American Eagle’s (NYSE:AEO) slogan is to “Live Your Life,” and now, its chief executive apparently wants to live elsewhere. The struggling retailer said in a statement Wednesday that CEO Robert Hanson is leaving the company, and Executive Chairman Jay Schottenstein will fill his shoes on an interim basis. Roger Markfield, vice chairman and executive creative director of American Eagle, is also now planning to postpone his retirement so as to help manage the company in the wake of Hanson’s departure.
Following American Eagle’s announcement, the company’s shares dropped more than 10 percent, sitting at $12.88 as of 11:15 a.m. Eastern on Thursday. American Eagle’s plunging stock price follows the 30 percent stock tumble that the stock suffered in 2013, and it will be interesting to see how the retailer can make amends. American Eagle will report fourth-quarter results on March 11, previously forecasting that earnings will be 26 cents per share. With its most recent announcement, however, the Pittsburgh-based company’s earnings could be even poorer than expected. On top of everything, American Eagle will need to find a new leader.
Simeon Siegel of Nomura Securities International said in a phone interview with Bloomberg that American Eagle’s decision to change its CEO now “is a very surprising move.” He added, “Having to focus on a new transition is another thing to worry about.”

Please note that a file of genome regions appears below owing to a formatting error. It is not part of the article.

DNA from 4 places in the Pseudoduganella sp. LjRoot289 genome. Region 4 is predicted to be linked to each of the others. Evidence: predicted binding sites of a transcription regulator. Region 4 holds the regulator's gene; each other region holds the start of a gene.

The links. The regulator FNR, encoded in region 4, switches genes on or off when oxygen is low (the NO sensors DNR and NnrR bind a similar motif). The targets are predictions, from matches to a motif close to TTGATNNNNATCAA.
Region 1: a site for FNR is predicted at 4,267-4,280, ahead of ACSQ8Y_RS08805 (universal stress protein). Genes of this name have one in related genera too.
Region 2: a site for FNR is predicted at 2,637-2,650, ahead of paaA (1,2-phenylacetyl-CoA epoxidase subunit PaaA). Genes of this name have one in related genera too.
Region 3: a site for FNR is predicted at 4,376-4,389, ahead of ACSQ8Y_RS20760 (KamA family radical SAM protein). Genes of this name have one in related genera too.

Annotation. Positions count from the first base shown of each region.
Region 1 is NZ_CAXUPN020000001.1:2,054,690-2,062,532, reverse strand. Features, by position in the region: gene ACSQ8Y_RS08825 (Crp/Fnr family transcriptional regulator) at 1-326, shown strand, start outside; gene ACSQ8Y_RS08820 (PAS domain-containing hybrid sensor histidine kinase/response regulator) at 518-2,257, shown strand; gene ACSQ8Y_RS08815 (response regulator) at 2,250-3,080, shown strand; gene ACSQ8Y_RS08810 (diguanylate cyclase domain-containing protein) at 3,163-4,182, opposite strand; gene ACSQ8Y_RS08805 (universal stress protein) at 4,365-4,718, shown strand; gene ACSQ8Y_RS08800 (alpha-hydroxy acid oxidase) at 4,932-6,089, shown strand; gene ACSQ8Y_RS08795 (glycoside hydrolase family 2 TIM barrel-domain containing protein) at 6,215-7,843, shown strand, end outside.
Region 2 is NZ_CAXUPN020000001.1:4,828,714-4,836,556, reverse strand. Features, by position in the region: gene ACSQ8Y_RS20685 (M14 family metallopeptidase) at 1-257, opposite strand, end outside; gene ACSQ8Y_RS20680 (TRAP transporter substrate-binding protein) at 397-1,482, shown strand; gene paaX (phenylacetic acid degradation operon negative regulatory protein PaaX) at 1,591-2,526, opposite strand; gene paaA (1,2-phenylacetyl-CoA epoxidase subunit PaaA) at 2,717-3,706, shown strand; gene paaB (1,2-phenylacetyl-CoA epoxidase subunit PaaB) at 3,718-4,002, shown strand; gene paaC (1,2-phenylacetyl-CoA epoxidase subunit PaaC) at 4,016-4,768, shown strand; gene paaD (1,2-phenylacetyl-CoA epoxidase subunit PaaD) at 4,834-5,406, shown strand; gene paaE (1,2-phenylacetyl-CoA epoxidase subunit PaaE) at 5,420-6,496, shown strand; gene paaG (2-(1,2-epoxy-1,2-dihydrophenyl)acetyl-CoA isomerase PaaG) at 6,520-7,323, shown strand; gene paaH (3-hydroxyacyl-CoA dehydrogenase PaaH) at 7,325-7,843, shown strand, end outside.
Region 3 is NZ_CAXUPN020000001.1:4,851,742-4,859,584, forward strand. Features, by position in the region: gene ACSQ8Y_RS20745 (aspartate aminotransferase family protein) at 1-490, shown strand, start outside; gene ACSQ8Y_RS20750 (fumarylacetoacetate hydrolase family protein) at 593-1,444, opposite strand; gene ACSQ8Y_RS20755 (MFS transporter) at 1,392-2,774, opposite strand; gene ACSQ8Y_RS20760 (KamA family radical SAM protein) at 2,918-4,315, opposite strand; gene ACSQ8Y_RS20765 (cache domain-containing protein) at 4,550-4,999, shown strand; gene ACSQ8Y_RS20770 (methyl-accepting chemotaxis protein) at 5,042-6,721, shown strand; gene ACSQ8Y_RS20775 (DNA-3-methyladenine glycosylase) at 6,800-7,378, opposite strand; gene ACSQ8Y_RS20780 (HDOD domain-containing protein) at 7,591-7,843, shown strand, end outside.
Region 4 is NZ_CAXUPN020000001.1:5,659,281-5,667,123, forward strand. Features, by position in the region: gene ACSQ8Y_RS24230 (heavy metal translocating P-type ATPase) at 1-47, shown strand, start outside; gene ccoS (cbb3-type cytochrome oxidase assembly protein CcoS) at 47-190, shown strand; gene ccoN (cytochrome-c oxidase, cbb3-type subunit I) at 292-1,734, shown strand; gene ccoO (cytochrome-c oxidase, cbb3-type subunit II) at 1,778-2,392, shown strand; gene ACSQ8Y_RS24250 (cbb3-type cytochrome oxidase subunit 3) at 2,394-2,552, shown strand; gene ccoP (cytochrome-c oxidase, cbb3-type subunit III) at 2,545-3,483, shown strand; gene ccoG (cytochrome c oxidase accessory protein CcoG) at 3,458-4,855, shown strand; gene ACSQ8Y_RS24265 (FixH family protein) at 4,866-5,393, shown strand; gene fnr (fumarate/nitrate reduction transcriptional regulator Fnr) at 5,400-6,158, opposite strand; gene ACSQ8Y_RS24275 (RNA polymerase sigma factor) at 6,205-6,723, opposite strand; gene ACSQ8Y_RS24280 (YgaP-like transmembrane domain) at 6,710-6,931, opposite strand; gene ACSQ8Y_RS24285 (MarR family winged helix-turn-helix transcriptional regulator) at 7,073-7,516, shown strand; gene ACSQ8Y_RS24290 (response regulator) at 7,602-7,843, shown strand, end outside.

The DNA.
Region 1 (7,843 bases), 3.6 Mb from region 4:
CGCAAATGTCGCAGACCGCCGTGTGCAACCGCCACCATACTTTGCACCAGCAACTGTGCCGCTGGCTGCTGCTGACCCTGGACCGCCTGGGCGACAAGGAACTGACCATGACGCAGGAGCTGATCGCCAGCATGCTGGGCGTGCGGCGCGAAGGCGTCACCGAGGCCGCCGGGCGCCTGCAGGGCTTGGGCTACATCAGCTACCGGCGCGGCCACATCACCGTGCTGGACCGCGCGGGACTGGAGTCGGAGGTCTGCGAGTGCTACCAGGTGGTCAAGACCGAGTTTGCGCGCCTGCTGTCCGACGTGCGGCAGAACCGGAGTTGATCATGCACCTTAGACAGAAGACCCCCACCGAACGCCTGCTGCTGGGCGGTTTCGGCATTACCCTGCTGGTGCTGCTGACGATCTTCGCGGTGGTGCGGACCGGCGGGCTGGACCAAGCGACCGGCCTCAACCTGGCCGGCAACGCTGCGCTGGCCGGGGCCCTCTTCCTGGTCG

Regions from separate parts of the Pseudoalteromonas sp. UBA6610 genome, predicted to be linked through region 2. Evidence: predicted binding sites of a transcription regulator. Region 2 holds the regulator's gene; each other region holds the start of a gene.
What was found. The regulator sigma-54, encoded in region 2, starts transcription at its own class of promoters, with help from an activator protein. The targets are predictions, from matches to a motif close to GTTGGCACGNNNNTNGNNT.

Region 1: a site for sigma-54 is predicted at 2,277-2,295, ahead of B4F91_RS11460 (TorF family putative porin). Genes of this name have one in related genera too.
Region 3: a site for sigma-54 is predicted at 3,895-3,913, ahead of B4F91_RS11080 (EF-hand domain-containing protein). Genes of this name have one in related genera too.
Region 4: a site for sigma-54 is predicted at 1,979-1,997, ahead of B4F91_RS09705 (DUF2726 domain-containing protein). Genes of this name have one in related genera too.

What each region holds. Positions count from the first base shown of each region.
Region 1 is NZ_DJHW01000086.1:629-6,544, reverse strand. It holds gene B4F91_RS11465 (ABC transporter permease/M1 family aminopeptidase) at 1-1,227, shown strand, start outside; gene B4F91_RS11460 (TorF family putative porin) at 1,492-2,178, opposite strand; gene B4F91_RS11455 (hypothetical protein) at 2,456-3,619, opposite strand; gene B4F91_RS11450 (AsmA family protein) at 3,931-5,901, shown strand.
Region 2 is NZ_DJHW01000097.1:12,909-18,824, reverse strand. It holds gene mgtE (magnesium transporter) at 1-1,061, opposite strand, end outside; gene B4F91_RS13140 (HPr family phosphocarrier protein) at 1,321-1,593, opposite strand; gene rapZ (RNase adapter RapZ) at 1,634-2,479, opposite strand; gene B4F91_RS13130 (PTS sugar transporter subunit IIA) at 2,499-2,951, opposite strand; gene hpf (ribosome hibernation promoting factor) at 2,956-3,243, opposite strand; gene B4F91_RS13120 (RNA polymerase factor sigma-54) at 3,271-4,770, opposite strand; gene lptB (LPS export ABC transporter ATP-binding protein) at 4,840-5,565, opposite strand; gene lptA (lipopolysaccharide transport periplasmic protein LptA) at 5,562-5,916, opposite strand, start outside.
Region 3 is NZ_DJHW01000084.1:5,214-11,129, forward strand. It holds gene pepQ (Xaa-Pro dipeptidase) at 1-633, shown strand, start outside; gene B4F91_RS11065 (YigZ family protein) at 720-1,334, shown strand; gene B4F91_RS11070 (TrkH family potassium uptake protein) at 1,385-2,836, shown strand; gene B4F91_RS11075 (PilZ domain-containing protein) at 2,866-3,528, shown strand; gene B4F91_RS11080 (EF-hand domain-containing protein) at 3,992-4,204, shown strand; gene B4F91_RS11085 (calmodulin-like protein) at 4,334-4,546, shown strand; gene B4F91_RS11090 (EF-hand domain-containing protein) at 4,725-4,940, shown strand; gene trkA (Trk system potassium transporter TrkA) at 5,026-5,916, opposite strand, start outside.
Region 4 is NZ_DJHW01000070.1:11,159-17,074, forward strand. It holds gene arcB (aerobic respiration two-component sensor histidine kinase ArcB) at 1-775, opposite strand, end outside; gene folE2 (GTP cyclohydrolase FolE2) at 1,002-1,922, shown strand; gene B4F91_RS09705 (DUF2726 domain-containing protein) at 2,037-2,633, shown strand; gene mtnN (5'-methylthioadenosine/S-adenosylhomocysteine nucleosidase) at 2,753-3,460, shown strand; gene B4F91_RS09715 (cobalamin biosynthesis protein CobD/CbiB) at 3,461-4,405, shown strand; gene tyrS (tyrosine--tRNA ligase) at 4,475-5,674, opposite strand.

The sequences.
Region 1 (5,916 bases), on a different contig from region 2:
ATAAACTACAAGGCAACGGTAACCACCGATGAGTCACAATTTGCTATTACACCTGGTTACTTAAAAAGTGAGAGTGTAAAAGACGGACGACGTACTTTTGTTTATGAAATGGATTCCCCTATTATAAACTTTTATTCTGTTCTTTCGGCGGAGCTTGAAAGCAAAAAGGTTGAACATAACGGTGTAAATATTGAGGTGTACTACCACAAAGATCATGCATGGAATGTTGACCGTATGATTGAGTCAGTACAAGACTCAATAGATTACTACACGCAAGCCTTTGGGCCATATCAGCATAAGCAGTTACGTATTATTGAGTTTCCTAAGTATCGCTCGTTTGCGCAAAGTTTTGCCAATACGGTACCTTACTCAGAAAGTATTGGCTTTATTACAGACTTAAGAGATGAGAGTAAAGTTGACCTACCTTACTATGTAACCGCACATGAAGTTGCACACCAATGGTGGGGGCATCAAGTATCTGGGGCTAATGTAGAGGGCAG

American Eagle has been struggling to reignite success as an apparel retailer ever since teens and parents showed a flattened demand for its once-popular clothing. One of American Eagle’s biggest rivals, Abercrombie & Fitch (NYSE:ANF), has also suffered falling sales on account of dropping sales, but its stock price stood at $34.81 on Thursday, compared to American Eagle’s $12.88.
Despite the departure of its chief executive, Bloomberg reports that American Eagle still has experienced leaders at the top, and that is something analysts are now focusing their attention on. Dorothy Lakner, an analyst at Topeka Capital Markets, said in a phone interview with the news service, “It’s not as though there’s a void at the top,” which explains her buy rating on the shares. Aforementioned Nomura Securities analyst Siegel has a hold rating on the shares.